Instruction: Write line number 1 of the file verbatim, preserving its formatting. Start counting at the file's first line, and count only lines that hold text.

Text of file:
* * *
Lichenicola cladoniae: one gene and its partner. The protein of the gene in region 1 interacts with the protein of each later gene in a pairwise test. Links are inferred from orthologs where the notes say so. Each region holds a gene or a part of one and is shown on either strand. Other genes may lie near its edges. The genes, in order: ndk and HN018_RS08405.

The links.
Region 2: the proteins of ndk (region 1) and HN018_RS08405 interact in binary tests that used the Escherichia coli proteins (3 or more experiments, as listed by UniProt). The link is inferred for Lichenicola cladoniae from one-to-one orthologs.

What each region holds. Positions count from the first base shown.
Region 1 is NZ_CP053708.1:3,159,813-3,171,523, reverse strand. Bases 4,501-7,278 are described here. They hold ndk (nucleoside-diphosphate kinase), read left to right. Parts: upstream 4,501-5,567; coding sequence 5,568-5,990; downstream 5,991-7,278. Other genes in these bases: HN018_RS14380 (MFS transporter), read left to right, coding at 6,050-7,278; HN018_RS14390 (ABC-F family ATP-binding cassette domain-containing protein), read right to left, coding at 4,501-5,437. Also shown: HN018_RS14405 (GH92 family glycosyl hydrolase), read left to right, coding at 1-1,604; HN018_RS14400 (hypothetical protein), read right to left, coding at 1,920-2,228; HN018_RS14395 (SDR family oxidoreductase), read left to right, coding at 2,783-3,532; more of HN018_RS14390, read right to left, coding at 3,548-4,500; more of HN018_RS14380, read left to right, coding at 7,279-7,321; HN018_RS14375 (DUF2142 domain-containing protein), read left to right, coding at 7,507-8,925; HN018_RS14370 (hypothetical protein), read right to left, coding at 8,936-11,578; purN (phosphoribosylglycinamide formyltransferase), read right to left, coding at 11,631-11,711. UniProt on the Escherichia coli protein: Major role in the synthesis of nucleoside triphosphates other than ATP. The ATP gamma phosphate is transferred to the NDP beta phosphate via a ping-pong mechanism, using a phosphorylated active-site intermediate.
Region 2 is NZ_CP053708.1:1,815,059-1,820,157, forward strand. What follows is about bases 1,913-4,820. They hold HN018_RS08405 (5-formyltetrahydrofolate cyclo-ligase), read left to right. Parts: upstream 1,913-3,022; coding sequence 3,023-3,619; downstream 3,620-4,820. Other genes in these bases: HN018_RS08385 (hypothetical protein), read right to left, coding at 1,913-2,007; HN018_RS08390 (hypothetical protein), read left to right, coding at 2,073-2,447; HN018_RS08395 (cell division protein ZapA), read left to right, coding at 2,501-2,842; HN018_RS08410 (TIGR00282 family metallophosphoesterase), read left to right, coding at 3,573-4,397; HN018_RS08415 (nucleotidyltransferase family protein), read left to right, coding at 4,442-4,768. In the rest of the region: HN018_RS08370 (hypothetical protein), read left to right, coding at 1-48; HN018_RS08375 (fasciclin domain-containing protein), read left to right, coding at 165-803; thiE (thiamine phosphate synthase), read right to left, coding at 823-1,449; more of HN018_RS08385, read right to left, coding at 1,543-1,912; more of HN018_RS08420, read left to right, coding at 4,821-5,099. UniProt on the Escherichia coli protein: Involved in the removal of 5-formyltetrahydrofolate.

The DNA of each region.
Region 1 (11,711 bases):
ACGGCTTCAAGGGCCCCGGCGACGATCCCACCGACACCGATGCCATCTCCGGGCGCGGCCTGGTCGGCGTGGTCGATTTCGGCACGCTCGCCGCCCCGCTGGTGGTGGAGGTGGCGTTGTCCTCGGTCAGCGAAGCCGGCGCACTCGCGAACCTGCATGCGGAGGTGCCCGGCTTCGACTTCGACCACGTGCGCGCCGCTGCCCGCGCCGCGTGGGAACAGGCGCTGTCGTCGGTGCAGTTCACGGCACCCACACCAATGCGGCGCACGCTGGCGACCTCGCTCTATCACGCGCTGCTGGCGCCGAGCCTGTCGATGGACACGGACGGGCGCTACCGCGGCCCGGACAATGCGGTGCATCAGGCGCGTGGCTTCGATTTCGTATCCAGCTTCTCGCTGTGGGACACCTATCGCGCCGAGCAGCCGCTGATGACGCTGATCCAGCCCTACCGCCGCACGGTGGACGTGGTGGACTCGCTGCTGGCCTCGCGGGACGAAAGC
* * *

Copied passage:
Lichenicola cladoniae: one gene and its partner. The protein of the gene in region 1 interacts with the protein of each later gene in a pairwise test. Links are inferred from orthologs where the notes say so. Each region holds a gene or a part of one and is shown on either strand. Other genes may lie near its edges. The genes, in order: ndk and HN018_RS08405.